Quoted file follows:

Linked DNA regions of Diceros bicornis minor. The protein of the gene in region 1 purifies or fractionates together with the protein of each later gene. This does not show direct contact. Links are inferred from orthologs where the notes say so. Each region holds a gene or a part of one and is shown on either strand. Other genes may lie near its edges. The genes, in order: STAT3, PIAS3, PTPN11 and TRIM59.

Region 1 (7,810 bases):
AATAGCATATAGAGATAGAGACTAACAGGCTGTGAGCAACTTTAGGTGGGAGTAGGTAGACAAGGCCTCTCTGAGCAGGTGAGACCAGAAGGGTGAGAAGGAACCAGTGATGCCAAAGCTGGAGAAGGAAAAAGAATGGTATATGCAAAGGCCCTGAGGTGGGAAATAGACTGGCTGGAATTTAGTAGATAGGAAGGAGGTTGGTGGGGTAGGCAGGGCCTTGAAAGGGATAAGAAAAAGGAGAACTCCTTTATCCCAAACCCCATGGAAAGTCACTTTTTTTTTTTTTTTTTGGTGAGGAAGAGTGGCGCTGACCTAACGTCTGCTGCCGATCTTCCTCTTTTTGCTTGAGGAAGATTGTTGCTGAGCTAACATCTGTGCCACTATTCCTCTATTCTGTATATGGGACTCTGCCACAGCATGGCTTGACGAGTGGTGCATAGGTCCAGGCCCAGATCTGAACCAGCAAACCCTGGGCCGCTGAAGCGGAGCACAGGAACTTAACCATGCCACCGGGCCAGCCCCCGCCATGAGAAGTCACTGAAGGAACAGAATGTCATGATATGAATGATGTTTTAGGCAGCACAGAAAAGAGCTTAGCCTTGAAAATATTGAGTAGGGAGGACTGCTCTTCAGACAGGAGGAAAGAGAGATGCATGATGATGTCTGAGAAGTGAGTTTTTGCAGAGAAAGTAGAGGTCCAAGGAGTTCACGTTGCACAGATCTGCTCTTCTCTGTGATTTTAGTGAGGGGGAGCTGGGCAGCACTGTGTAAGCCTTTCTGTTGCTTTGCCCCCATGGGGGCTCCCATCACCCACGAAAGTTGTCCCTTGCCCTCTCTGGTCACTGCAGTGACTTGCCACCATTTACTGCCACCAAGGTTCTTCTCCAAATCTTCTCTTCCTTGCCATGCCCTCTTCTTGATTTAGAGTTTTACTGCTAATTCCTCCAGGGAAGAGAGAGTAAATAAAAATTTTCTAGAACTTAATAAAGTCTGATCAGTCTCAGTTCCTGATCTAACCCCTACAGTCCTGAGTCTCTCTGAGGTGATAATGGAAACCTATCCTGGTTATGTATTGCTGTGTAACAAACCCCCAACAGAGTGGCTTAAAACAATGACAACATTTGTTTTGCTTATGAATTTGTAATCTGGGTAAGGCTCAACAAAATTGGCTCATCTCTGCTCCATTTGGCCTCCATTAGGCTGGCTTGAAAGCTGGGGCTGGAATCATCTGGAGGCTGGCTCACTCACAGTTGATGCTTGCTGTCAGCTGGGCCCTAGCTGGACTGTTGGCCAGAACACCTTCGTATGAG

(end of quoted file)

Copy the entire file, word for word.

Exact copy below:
Linked DNA regions of Diceros bicornis minor. The protein of the gene in region 1 purifies or fractionates together with the protein of each later gene. This does not show direct contact. Links are inferred from orthologs where the notes say so. Each region holds a gene or a part of one and is shown on either strand. Other genes may lie near its edges. The genes, in order: STAT3, PIAS3, PTPN11 and TRIM59.

Region 1 (7,810 bases):
AATAGCATATAGAGATAGAGACTAACAGGCTGTGAGCAACTTTAGGTGGGAGTAGGTAGACAAGGCCTCTCTGAGCAGGTGAGACCAGAAGGGTGAGAAGGAACCAGTGATGCCAAAGCTGGAGAAGGAAAAAGAATGGTATATGCAAAGGCCCTGAGGTGGGAAATAGACTGGCTGGAATTTAGTAGATAGGAAGGAGGTTGGTGGGGTAGGCAGGGCCTTGAAAGGGATAAGAAAAAGGAGAACTCCTTTATCCCAAACCCCATGGAAAGTCACTTTTTTTTTTTTTTTTTGGTGAGGAAGAGTGGCGCTGACCTAACGTCTGCTGCCGATCTTCCTCTTTTTGCTTGAGGAAGATTGTTGCTGAGCTAACATCTGTGCCACTATTCCTCTATTCTGTATATGGGACTCTGCCACAGCATGGCTTGACGAGTGGTGCATAGGTCCAGGCCCAGATCTGAACCAGCAAACCCTGGGCCGCTGAAGCGGAGCACAGGAACTTAACCATGCCACCGGGCCAGCCCCCGCCATGAGAAGTCACTGAAGGAACAGAATGTCATGATATGAATGATGTTTTAGGCAGCACAGAAAAGAGCTTAGCCTTGAAAATATTGAGTAGGGAGGACTGCTCTTCAGACAGGAGGAAAGAGAGATGCATGATGATGTCTGAGAAGTGAGTTTTTGCAGAGAAAGTAGAGGTCCAAGGAGTTCACGTTGCACAGATCTGCTCTTCTCTGTGATTTTAGTGAGGGGGAGCTGGGCAGCACTGTGTAAGCCTTTCTGTTGCTTTGCCCCCATGGGGGCTCCCATCACCCACGAAAGTTGTCCCTTGCCCTCTCTGGTCACTGCAGTGACTTGCCACCATTTACTGCCACCAAGGTTCTTCTCCAAATCTTCTCTTCCTTGCCATGCCCTCTTCTTGATTTAGAGTTTTACTGCTAATTCCTCCAGGGAAGAGAGAGTAAATAAAAATTTTCTAGAACTTAATAAAGTCTGATCAGTCTCAGTTCCTGATCTAACCCCTACAGTCCTGAGTCTCTCTGAGGTGATAATGGAAACCTATCCTGGTTATGTATTGCTGTGTAACAAACCCCCAACAGAGTGGCTTAAAACAATGACAACATTTGTTTTGCTTATGAATTTGTAATCTGGGTAAGGCTCAACAAAATTGGCTCATCTCTGCTCCATTTGGCCTCCATTAGGCTGGCTTGAAAGCTGGGGCTGGAATCATCTGGAGGCTGGCTCACTCACAGTTGATGCTTGCTGTCAGCTGGGCCCTAGCTGGACTGTTGGCCAGAACACCTTCGTATGAG